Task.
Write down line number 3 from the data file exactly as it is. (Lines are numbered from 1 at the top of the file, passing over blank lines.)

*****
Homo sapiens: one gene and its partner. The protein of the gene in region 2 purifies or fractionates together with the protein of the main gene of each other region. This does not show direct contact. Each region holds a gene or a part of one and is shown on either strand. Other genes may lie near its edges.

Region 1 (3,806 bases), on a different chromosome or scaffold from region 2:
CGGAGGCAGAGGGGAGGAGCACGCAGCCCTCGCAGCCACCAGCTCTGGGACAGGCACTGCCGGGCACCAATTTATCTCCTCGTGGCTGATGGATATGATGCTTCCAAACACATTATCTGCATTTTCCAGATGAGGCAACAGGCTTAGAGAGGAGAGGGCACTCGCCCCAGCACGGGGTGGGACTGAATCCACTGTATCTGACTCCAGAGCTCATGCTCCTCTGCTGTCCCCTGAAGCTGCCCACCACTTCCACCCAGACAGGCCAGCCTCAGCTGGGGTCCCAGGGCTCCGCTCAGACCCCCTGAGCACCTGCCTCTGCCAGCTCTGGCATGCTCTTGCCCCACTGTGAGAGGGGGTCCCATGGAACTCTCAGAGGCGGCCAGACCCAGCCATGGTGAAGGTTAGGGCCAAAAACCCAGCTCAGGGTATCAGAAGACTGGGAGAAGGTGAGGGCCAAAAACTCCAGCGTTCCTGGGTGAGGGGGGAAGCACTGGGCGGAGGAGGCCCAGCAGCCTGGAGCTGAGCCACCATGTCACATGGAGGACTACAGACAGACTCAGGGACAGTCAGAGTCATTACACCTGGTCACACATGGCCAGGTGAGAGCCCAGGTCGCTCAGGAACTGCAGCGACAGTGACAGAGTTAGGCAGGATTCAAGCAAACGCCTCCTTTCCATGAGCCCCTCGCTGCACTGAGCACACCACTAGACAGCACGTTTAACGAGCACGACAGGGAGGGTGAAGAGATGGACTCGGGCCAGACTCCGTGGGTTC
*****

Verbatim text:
CGGAGGCAGAGGGGAGGAGCACGCAGCCCTCGCAGCCACCAGCTCTGGGACAGGCACTGCCGGGCACCAATTTATCTCCTCGTGGCTGATGGATATGATGCTTCCAAACACATTATCTGCATTTTCCAGATGAGGCAACAGGCTTAGAGAGGAGAGGGCACTCGCCCCAGCACGGGGTGGGACTGAATCCACTGTATCTGACTCCAGAGCTCATGCTCCTCTGCTGTCCCCTGAAGCTGCCCACCACTTCCACCCAGACAGGCCAGCCTCAGCTGGGGTCCCAGGGCTCCGCTCAGACCCCCTGAGCACCTGCCTCTGCCAGCTCTGGCATGCTCTTGCCCCACTGTGAGAGGGGGTCCCATGGAACTCTCAGAGGCGGCCAGACCCAGCCATGGTGAAGGTTAGGGCCAAAAACCCAGCTCAGGGTATCAGAAGACTGGGAGAAGGTGAGGGCCAAAAACTCCAGCGTTCCTGGGTGAGGGGGGAAGCACTGGGCGGAGGAGGCCCAGCAGCCTGGAGCTGAGCCACCATGTCACATGGAGGACTACAGACAGACTCAGGGACAGTCAGAGTCATTACACCTGGTCACACATGGCCAGGTGAGAGCCCAGGTCGCTCAGGAACTGCAGCGACAGTGACAGAGTTAGGCAGGATTCAAGCAAACGCCTCCTTTCCATGAGCCCCTCGCTGCACTGAGCACACCACTAGACAGCACGTTTAACGAGCACGACAGGGAGGGTGAAGAGATGGACTCGGGCCAGACTCCGTGGGTTC